“And when you will gather the nation you shall blow the tekiah (straight sound) and not the teruah (broken sound).”
Why does the possuk add the words “and not the teruah?” If the Torah explicitly says to blow the straight sound, it is understood that the teruah shall not be blown at the gathering.
The verse hints at an important message, which comes to light with the following story:
When the renowned Rabbi Shlomo of Munkacz, author of Shem Shlomo, was a young chosson, he traveled with his father, the saintly Rabbi Eliezer of Lanzut, to the tzaddik Reb Meir’l of Premishlan. Reb Meir asked the young man what he received as a gift from his future father-in-law, to which Rabbi Shlomo replied that he received a watch.
“A watch teaches us the same lesson as the tekios (the shofar blowing on Rosh Hashana),” said Reb Meir’l. “A watch is designed to run with precision and show the exact time. What happens when it breaks down? The person takes his watch to the watchmaker, who unscrews the small instrument and takes apart the miniscule pieces. After he dissects it completely, he puts it back again so that it should work properly.
“The same is true about a person,” continued Reb Meir’l. “‘Hashem created the person to be just’ – Hashem created us to do mitzvahs and stay away from sin. What happens if a person ‘breaks down’ and commits aveiros? Then he has to do tshuva and break his heart with sincere regret. After taking his heart apart like a watchmaker who is repairing a watch, he will become straight again.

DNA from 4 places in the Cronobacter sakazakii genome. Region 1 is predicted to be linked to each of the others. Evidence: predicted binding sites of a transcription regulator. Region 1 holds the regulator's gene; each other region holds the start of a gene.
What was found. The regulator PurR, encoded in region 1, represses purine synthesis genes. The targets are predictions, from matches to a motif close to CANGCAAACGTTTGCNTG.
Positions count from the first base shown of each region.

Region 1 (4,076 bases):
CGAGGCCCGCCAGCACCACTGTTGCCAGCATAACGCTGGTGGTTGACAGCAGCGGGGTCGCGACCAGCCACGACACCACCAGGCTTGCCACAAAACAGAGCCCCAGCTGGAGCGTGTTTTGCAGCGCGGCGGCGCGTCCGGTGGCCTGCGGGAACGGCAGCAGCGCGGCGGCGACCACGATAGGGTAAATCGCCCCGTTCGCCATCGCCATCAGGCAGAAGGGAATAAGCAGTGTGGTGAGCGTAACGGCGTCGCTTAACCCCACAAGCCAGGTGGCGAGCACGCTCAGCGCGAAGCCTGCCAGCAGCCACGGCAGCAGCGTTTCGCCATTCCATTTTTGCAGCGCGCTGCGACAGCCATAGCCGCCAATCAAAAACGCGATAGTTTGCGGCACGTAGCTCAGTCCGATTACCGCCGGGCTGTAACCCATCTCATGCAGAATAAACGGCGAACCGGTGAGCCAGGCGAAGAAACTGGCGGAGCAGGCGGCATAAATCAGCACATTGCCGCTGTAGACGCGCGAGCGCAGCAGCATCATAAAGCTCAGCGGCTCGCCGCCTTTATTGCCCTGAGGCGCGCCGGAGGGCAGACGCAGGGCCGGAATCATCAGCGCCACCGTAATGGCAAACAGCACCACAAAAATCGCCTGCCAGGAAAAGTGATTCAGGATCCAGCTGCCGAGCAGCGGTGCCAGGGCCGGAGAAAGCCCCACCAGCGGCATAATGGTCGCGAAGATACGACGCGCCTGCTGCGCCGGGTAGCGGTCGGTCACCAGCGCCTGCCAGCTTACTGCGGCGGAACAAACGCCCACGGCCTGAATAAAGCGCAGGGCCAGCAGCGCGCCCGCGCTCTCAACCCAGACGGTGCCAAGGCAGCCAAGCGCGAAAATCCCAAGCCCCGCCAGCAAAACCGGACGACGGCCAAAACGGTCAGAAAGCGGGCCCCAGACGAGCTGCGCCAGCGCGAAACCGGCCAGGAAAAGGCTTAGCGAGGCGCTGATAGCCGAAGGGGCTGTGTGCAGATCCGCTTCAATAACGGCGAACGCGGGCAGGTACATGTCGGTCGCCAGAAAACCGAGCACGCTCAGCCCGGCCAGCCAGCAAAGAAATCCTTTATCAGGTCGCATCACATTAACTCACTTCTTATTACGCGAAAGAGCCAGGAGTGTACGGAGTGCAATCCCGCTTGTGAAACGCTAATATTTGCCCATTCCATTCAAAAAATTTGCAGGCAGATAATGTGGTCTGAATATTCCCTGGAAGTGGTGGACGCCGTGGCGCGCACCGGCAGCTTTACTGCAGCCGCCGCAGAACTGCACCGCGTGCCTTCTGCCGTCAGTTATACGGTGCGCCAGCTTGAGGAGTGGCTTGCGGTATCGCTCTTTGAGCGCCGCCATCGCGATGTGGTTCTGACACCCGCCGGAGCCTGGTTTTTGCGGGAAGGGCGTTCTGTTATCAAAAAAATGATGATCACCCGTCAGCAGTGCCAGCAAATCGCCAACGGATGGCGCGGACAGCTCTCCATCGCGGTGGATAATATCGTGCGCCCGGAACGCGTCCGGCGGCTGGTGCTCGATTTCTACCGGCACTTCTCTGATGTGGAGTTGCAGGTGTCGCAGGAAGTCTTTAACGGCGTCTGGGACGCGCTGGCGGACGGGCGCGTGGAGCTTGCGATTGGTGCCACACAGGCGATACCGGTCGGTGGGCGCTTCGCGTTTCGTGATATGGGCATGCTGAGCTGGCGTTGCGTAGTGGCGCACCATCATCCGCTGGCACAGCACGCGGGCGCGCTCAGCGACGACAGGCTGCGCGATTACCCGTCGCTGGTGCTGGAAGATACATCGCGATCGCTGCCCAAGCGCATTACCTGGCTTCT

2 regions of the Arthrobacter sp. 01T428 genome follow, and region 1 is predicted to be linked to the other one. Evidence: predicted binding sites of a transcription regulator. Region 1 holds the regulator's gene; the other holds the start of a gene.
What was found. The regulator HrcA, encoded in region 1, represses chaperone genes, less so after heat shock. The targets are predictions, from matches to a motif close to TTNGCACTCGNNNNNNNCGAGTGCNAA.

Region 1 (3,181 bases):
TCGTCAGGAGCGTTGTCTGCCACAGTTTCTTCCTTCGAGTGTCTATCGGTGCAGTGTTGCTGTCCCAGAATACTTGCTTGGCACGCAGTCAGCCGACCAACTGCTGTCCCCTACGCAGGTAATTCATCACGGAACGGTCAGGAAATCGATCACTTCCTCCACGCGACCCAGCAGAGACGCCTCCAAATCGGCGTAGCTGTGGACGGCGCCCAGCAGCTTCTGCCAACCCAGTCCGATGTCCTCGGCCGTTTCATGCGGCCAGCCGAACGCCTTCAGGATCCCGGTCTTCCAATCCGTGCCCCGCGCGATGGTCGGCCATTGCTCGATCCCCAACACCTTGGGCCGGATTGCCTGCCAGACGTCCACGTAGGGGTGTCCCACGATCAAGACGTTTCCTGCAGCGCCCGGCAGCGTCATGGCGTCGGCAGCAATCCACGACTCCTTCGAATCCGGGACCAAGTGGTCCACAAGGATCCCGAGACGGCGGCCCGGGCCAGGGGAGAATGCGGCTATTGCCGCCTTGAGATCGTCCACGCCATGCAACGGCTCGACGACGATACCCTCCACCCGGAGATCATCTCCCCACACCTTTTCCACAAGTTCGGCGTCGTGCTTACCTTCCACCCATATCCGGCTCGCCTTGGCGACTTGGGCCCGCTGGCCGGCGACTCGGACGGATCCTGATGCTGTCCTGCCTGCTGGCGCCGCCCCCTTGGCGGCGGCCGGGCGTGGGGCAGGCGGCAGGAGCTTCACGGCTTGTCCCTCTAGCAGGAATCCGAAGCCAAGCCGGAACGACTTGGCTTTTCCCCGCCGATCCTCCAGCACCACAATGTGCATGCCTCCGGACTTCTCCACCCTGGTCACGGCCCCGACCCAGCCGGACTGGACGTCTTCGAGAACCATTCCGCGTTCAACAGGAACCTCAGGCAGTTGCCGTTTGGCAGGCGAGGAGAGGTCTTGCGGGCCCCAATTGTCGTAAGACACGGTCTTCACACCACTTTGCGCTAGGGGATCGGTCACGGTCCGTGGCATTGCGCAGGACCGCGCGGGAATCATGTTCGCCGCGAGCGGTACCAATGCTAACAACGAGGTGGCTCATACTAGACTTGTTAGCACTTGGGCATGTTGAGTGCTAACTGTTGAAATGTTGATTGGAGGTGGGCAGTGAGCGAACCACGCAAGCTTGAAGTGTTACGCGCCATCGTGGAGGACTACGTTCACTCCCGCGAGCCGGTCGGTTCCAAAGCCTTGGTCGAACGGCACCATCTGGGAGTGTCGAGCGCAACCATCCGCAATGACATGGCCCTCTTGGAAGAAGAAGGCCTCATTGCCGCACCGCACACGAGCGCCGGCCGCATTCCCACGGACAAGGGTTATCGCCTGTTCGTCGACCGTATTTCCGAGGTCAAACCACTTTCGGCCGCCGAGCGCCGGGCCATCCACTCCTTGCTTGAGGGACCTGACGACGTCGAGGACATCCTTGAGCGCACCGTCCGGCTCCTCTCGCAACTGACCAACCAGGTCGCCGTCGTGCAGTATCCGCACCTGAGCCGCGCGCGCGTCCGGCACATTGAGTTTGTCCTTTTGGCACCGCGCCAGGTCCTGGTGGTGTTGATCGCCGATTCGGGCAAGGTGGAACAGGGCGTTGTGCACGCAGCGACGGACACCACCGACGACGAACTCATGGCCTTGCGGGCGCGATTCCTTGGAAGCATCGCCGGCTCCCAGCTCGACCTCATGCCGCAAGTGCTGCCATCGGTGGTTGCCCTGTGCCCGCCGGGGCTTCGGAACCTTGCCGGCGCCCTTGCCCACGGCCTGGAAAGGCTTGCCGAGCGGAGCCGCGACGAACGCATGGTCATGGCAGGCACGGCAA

“This is what the shofar is telling us,” Reb Meir’l concluded. “The tekiah is a straight sound to remind us that we were created to be just. Shevarim is three short sounds, resembling the sins that break up our righteousness. So what are we to do? The answer is in the third sound of the shofar, the teruah, which is a broken sound. The teruah is telling us to break our hearts with regret and repentance. The final sound is once again the tekiah – the straight sound, indicating that after proper tshuva we become complete again.”
Reb Meir’l then turned from the young chosson to his great father, Reb Eliezer, and said: “What I said before was for the young man. But for you, a leader who gathers the Jewish people, there is a different message in the Torah: ‘tiski v’lo terui - the straight sound but not the broken sound!’ A leader must be strong! A leader may not become broken and easily swayed. Otherwise, the people will tell him what to do instead of listening to him.”
With this story, we can understand why the verse emphasizes not to blow the teruah – the broken sound, when the Jewish people are being gathered.